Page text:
Keeping business warm, despite chilly temps
For some businesses, falling temperatures translate into slower business cycles.
While many companies manage through the cold, some take special measures to keep the bottom line solid while ice is forming outside. And some businesses mirror agriculture, with most activities shutting down until warmer weather returns.
For Frank Traver, president of Eagle Construction Co. in Greencastle, Pa., the winter means juggling employee schedules and job timelines.
“You don’t make a lot of money in the wintertime,” Traver said. “Hopefully you don’t lose a lot of money in the wintertime, either.”
‘Slow down a bit’
Traver said winter’s impact on his business varies with the severity of the weather.
“It depends on how cold it is and how long it lasts. … We’ve not had to really quit work in the winter time. We just slow down a lot,” he said.
The company has about 15 workers in the field, he said, and relies on subcontractors for many tasks.
Sometimes it’s simply too cold to pour concrete, excavate for structures or do other types of work.
For example, during a holiday cold snap, temperatures did not rise above the freezing mark for more than a week. As a result, some of the concrete work was delayed on one of Eagle’s building sites.
“A project that should have taken five or six days is going to take three to four weeks,” Traver said.
The company also does interior work. During the coldest days, he said, Eagle shifts more employees to those indoor jobs.
For the past several years, he said, the company has avoided weather-related layoffs.
“In this (job) market, you can’t afford to lay people off. … We’re fortunate. We have some really good people,” Traver said.
He said Eagle has adopted a conservative approach in its business model.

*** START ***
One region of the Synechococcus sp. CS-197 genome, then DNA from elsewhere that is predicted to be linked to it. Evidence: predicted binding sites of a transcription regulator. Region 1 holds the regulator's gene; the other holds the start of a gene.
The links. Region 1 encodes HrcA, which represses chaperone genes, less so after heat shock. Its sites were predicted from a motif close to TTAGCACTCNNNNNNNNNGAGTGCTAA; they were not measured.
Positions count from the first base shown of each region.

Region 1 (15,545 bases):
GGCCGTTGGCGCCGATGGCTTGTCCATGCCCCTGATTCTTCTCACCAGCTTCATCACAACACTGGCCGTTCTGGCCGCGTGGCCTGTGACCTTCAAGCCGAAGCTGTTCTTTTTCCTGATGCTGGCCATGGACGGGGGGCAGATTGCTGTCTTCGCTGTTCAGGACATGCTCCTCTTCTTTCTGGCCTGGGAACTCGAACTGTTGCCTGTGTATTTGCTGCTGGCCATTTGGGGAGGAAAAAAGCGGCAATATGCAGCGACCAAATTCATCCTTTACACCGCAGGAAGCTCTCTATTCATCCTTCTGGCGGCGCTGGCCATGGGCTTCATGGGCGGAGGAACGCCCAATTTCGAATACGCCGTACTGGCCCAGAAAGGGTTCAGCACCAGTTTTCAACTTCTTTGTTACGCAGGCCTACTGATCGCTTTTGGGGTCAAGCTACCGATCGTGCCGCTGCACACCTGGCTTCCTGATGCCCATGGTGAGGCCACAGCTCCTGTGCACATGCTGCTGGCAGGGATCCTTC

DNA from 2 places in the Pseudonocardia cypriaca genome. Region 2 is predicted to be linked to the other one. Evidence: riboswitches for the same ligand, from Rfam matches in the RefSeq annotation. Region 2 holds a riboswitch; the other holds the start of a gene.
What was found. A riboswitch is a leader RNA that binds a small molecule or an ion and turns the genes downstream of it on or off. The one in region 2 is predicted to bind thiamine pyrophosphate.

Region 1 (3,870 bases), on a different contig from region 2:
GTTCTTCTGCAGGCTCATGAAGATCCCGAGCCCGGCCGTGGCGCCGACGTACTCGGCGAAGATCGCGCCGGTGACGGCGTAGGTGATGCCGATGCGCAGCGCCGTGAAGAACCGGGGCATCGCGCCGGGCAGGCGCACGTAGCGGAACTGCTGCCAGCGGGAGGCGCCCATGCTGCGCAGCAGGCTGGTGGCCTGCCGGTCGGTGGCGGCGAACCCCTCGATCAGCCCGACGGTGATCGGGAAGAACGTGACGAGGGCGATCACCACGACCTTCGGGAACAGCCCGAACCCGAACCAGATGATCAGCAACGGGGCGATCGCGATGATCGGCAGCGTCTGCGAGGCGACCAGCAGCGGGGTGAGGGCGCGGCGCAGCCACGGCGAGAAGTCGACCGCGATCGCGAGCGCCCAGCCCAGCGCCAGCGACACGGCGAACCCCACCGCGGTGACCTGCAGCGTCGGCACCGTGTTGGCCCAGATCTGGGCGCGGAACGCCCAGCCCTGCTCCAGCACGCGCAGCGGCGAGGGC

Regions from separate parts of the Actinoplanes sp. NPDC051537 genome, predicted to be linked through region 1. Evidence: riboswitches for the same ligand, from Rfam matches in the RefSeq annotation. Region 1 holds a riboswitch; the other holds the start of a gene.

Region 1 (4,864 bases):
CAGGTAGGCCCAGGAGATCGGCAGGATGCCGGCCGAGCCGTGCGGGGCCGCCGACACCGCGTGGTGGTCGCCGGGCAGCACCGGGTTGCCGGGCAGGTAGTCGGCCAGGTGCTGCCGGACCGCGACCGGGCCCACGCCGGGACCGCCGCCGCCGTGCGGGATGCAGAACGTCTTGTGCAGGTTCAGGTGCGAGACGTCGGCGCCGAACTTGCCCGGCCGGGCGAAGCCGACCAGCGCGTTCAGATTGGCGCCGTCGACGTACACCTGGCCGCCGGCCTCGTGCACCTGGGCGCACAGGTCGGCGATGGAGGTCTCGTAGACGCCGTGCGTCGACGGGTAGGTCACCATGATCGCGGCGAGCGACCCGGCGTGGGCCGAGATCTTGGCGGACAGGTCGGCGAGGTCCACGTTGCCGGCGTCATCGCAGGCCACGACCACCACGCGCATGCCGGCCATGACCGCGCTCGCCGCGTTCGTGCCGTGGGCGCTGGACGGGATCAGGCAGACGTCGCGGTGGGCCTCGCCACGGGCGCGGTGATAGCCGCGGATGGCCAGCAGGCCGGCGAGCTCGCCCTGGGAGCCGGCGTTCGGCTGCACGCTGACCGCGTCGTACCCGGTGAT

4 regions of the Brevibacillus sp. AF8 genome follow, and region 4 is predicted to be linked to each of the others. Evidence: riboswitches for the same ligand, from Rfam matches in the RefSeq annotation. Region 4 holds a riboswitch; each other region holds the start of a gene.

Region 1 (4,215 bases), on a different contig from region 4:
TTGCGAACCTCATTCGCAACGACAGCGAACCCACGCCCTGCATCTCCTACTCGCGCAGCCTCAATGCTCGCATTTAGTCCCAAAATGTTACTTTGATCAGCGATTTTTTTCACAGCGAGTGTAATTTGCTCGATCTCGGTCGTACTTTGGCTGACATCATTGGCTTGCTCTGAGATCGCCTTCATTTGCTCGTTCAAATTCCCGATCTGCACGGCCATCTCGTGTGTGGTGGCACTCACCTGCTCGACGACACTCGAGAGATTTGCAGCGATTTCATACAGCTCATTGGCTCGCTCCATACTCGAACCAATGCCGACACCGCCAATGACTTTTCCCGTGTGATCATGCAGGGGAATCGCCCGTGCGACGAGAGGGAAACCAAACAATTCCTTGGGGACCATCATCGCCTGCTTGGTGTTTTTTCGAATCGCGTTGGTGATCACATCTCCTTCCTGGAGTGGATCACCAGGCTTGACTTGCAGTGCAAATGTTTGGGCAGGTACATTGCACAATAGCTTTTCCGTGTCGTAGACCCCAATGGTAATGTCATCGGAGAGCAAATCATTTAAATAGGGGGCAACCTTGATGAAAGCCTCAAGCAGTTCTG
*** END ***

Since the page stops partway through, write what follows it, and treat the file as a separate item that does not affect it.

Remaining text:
“This company’s been here for 50 years, and I’ve been here for 27 of them, so it’s worked so far,” he said.
Extreme cold, like extreme heat, tends to stress heating and cooling systems. Todd Washam, director of industry and external relations for Air Conditioning Contractors of America, said that means busy times for HVAC repair and installation businesses.
It also means busy times for related ventures, Washam said.
“A lot of HVAC contractors don’t carry that much inventory. The supply houses — they’re the ones who carry the inventory,” he said.
Repair businesses often ramp up expenses in staffing and equipment to handle the uptick in business, he said, but those costs are covered by consumer’s payments.
“I don’t think there’s an easy way to budget for the extreme weather,” he said.
Keep on trucking
There was a time when truckers used electric heaters to make sure semi-tractors’ diesel engines would start in cold weather. But those days are in the past, according to Jim Ward, president and chief executive officer of D.M. Bowman Inc. trucking company in Williamsport, Md.
“It’s just incredible the differences we see,” he said during that string of freezing days in January. “We’ve had minimal problems.”
Thanks to advances in diesel engines and semi-tractors, the few headaches he’s seen usually involve sluggish batteries.
“The real concern we have (in bitter cold) is for our driver associates,” Ward said.
Some of those drivers spend nights on the road in sleeper cabs.
Bowman’s sleeper-cab trucks are equipped with Webasto heaters, he said. Those units can run when the engine is off, drawing “a minimal amount of fuel out of the tanks.”
“They really work quite well. … It’s amazing how warm, how comfortable, it really is,” he said.
The investment in heaters has paid off in driver safety, according to Ward.
“We want to make sure they’re comfortable and getting quality rest,” he said.
Brick making shuts down
But some businesses can’t function when it gets too cold.
Among them is Continental Brick Co. in Martinsburg, W.Va. The business has built up its inventory to fill orders, and it has a skeleton staff working through the winter.
“We idle the plant in late November, early December,” said Don Sult, vice president of operations.
The plant shuts down until about March for several reasons, he said.
First, demand for brick usually falls in the winter as construction slows.
Second, natural gas costs — one of the plant’s largest expenses — usually rise during the winter.
“That’s not necessarily so now, but historically that’s been the case,” Sult said.
Third, he said, freezing temperatures pose big problems for people who make bricks.
Bricks, he said, are basically made with mud. Dealing with that in cold weather is uncomfortable and expensive, and it can be costly.
“If we leave the equipment idle (overnight) and get a big freeze, we can do tens of thousands of dollars of damage to our equipment,” he said.
Bricks are fired in a kiln that reaches temperatures of nearly 2,000 degrees.
“It takes several days to heat the kiln back up” after it has been shut down, he said.